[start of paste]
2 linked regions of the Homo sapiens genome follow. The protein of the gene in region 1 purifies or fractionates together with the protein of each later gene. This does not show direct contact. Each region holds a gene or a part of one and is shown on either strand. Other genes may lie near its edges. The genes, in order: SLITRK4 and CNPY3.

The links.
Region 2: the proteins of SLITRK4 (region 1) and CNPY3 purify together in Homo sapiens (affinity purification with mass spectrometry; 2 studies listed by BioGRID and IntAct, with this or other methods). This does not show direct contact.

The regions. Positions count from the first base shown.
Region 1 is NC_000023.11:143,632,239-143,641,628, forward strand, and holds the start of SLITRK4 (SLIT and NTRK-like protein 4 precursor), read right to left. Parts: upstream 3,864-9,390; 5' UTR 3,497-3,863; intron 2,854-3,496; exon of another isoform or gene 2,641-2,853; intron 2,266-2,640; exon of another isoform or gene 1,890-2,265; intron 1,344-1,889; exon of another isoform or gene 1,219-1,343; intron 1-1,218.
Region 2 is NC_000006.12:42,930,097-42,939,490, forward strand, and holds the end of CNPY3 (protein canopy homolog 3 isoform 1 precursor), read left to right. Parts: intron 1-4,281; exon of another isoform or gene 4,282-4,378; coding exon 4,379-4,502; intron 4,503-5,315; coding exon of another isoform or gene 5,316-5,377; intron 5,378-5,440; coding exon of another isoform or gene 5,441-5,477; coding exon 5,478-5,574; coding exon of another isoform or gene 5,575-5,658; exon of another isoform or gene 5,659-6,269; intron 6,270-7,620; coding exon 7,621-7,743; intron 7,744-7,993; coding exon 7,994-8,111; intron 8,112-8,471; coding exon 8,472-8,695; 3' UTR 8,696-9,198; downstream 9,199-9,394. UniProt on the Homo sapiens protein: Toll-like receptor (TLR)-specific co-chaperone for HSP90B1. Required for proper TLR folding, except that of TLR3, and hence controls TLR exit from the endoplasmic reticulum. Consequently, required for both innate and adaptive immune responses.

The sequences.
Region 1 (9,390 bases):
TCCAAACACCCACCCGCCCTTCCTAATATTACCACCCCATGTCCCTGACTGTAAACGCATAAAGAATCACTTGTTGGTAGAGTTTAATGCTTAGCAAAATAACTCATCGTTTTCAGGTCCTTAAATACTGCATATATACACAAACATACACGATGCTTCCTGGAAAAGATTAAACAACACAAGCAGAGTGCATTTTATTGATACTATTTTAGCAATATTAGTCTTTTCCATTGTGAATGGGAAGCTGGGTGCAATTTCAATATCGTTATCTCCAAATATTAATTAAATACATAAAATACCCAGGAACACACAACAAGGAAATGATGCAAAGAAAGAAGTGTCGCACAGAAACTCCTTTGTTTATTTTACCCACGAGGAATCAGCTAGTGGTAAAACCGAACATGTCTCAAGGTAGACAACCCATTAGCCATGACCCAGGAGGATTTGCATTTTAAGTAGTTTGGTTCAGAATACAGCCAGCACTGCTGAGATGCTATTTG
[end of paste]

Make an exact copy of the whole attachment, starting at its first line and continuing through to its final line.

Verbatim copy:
2 linked regions of the Homo sapiens genome follow. The protein of the gene in region 1 purifies or fractionates together with the protein of each later gene. This does not show direct contact. Each region holds a gene or a part of one and is shown on either strand. Other genes may lie near its edges. The genes, in order: SLITRK4 and CNPY3.

The links.
Region 2: the proteins of SLITRK4 (region 1) and CNPY3 purify together in Homo sapiens (affinity purification with mass spectrometry; 2 studies listed by BioGRID and IntAct, with this or other methods). This does not show direct contact.

The regions. Positions count from the first base shown.
Region 1 is NC_000023.11:143,632,239-143,641,628, forward strand, and holds the start of SLITRK4 (SLIT and NTRK-like protein 4 precursor), read right to left. Parts: upstream 3,864-9,390; 5' UTR 3,497-3,863; intron 2,854-3,496; exon of another isoform or gene 2,641-2,853; intron 2,266-2,640; exon of another isoform or gene 1,890-2,265; intron 1,344-1,889; exon of another isoform or gene 1,219-1,343; intron 1-1,218.
Region 2 is NC_000006.12:42,930,097-42,939,490, forward strand, and holds the end of CNPY3 (protein canopy homolog 3 isoform 1 precursor), read left to right. Parts: intron 1-4,281; exon of another isoform or gene 4,282-4,378; coding exon 4,379-4,502; intron 4,503-5,315; coding exon of another isoform or gene 5,316-5,377; intron 5,378-5,440; coding exon of another isoform or gene 5,441-5,477; coding exon 5,478-5,574; coding exon of another isoform or gene 5,575-5,658; exon of another isoform or gene 5,659-6,269; intron 6,270-7,620; coding exon 7,621-7,743; intron 7,744-7,993; coding exon 7,994-8,111; intron 8,112-8,471; coding exon 8,472-8,695; 3' UTR 8,696-9,198; downstream 9,199-9,394. UniProt on the Homo sapiens protein: Toll-like receptor (TLR)-specific co-chaperone for HSP90B1. Required for proper TLR folding, except that of TLR3, and hence controls TLR exit from the endoplasmic reticulum. Consequently, required for both innate and adaptive immune responses.

The sequences.
Region 1 (9,390 bases):
TCCAAACACCCACCCGCCCTTCCTAATATTACCACCCCATGTCCCTGACTGTAAACGCATAAAGAATCACTTGTTGGTAGAGTTTAATGCTTAGCAAAATAACTCATCGTTTTCAGGTCCTTAAATACTGCATATATACACAAACATACACGATGCTTCCTGGAAAAGATTAAACAACACAAGCAGAGTGCATTTTATTGATACTATTTTAGCAATATTAGTCTTTTCCATTGTGAATGGGAAGCTGGGTGCAATTTCAATATCGTTATCTCCAAATATTAATTAAATACATAAAATACCCAGGAACACACAACAAGGAAATGATGCAAAGAAAGAAGTGTCGCACAGAAACTCCTTTGTTTATTTTACCCACGAGGAATCAGCTAGTGGTAAAACCGAACATGTCTCAAGGTAGACAACCCATTAGCCATGACCCAGGAGGATTTGCATTTTAAGTAGTTTGGTTCAGAATACAGCCAGCACTGCTGAGATGCTATTTG